A lot of R&B has gotten away from…
Now everybody’s mixing sounds, mixing genres, everything is mixture. Even pop music. I say R&B sounds like more pop music.
Yeah, R&B and pop are kind of the same thing. You don’t really hear a lot of blues and not a lot of jazz in R&B right now.
No, unless you look at like an Adele or an Amy Winehouse or more acts from Europe.
Do you think black people are into making R&B anymore? All these artists who came in doing R&B and are now doing something else.
This is America. And America and art right now is based off of making money. And what they feel is going to make you rich. It’s not about the art form anymore. I don’t know how that happened, who did it or what, but that’s the concept. It’s not about art, and the people who do it and have it about art, their music ends up having that life. But right now it’s about money, lifestyle, selling your shit. That’s why everything kind of sounds the same and is marketed in the same way. Black music, white music, the same thing to me. It’s the same deal with clubs that everyone would hang out at — the artist cats — that shit’s closed down.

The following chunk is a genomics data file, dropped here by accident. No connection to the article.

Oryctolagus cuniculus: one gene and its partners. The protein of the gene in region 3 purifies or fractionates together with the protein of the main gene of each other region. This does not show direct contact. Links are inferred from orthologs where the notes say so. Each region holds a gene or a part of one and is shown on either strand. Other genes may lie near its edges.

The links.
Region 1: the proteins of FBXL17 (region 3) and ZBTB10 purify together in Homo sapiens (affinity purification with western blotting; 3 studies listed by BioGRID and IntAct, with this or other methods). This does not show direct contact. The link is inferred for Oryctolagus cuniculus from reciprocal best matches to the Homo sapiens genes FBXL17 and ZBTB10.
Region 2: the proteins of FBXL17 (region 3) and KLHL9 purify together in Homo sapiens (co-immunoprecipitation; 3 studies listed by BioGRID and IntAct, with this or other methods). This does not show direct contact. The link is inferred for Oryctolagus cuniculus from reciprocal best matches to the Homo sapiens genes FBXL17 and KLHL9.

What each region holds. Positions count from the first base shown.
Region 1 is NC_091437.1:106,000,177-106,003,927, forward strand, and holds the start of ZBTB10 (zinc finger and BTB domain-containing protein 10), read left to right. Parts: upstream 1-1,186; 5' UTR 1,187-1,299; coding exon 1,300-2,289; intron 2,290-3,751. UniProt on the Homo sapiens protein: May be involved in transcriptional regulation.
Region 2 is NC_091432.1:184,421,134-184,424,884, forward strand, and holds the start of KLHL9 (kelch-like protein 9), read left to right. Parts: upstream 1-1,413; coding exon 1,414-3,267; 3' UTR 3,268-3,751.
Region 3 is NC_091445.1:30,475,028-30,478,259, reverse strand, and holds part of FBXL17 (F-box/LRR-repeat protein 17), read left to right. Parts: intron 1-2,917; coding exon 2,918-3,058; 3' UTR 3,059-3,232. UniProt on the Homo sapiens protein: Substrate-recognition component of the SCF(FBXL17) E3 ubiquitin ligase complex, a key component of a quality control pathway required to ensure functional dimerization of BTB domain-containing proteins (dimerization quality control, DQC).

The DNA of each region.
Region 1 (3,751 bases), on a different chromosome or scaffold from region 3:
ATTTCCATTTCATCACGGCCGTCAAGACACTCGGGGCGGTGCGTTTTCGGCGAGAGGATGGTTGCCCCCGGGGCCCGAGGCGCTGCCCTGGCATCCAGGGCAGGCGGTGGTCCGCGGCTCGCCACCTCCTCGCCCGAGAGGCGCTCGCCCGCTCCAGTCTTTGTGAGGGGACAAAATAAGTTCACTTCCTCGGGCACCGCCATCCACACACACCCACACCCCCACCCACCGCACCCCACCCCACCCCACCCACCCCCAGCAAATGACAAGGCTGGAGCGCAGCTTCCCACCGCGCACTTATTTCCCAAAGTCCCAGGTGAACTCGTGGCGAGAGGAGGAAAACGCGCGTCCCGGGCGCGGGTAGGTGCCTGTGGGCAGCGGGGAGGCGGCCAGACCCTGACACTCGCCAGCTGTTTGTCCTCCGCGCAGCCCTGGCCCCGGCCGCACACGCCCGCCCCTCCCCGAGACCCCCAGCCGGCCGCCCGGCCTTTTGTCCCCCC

The Soulquarian scene you were a part of grew up. What are your thoughts on that movement and time period?
I think it was cool. It was a really dope time. I think I was the youngest cat in that whole team and those are cats that I was listening to coming up in high school, and to be put in that whole collective was awesome to me because those were all people I looked up to and was checking. I was more a fan than anything.